Did you know the outback used to be a land of rich vegetations with extensive forestry and pristine lakes feeding off a labyrinth of rivers that supported mega-marsupials, birds and reptilian creatures that are now extinct?
Recent discoveries found that up to about 50,000 years ago Australia was home to giant nine foot kangaroos and wombats the size of rhinos. Scientists found these unusual remains in nearly perfect condition deep in the caves of the arid Nullarbor desert. The combination of the remote location and the natural shelter a cave provides kept these fossils safe from the potential damages of rain and wind.
Many of the species discovered were nocturnal and it’s assumed that most of them fell down into the caves in the night. The caves of the Nullarbor are unique in that they are surface caves, that descend straight down from the flatlands and these deep, dark holes are difficult to identify in the dark when combined with the desert’s extensive flat landscape.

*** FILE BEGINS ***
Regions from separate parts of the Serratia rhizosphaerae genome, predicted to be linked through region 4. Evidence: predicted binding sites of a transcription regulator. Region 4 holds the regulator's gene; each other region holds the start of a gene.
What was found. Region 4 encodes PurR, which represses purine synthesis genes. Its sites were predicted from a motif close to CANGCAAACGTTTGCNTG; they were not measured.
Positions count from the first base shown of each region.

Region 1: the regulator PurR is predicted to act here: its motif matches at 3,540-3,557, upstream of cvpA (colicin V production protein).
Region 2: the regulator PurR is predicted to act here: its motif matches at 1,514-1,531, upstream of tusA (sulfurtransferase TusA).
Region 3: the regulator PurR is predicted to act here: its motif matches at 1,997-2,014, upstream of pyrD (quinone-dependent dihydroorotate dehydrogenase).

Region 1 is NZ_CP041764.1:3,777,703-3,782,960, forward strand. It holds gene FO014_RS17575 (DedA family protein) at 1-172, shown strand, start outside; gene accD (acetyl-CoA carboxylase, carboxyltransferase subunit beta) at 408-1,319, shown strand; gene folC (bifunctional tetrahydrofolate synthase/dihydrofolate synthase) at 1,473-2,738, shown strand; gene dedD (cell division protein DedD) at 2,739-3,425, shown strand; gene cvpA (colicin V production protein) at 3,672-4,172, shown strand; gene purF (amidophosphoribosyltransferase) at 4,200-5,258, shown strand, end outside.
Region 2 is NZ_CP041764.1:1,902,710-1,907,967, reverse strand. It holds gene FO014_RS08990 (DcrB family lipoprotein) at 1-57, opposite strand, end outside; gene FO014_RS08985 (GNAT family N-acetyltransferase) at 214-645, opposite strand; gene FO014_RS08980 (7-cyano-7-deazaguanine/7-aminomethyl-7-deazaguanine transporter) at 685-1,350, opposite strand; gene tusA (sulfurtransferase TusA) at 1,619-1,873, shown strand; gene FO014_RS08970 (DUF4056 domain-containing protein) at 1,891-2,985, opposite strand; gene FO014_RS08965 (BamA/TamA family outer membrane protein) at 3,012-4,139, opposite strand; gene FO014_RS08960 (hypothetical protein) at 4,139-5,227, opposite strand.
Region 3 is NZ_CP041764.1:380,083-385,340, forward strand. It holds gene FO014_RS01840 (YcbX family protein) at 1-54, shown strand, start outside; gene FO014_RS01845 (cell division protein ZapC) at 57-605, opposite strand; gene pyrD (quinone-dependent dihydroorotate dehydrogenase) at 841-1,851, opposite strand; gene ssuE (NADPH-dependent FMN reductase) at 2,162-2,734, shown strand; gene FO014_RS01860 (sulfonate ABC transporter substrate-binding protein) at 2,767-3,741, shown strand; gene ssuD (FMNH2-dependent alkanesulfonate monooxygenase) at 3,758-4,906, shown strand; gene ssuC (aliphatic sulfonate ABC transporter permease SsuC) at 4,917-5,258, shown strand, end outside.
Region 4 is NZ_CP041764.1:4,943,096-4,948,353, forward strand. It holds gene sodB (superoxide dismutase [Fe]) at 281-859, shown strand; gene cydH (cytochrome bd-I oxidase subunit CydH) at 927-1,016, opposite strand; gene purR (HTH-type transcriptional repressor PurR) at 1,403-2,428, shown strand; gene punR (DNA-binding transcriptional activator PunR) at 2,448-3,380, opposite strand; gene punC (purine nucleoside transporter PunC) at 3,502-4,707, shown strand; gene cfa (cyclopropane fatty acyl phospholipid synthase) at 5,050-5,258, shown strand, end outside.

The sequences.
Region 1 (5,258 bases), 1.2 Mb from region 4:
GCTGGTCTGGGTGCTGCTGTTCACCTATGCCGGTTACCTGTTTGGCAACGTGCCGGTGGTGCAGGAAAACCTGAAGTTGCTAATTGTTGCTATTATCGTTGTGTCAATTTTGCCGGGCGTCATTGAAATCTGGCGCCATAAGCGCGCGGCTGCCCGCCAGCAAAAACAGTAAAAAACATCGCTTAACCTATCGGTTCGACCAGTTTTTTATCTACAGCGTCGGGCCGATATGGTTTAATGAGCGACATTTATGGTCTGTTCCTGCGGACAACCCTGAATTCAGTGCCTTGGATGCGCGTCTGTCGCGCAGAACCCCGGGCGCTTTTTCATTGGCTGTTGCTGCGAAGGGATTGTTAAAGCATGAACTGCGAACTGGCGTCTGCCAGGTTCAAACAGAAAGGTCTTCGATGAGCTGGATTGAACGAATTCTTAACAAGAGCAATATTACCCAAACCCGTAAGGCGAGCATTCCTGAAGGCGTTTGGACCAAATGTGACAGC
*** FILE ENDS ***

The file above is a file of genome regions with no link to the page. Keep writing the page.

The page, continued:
Many refer to this time period as the age of megafauna. A time when Australia was free from the harsh conditions of the ice age and provided a warm and suitable habitat for these creatures. The team of scientists have successfully added 69 new species to the list of exotic animals and hope to find more. The discoveries range from monster kangaroos to enormous marsupial lions the size of small SUV’s.
The extinction of the extraordinary creatures was a result of two things; natural climate changes and human beings. The arrival of humans about 50,000 years ago brought on an onslaught of killings, some due to hunting but most were killed off by the free range fires deliberately set to encourage regrowth and farming.
So, with the change of the landscape and the altering climate, combined with a new predator (humans) these mystical beasts slowly died off and left this planet forever leaving us with nothing more than bones and fuel for the imagination.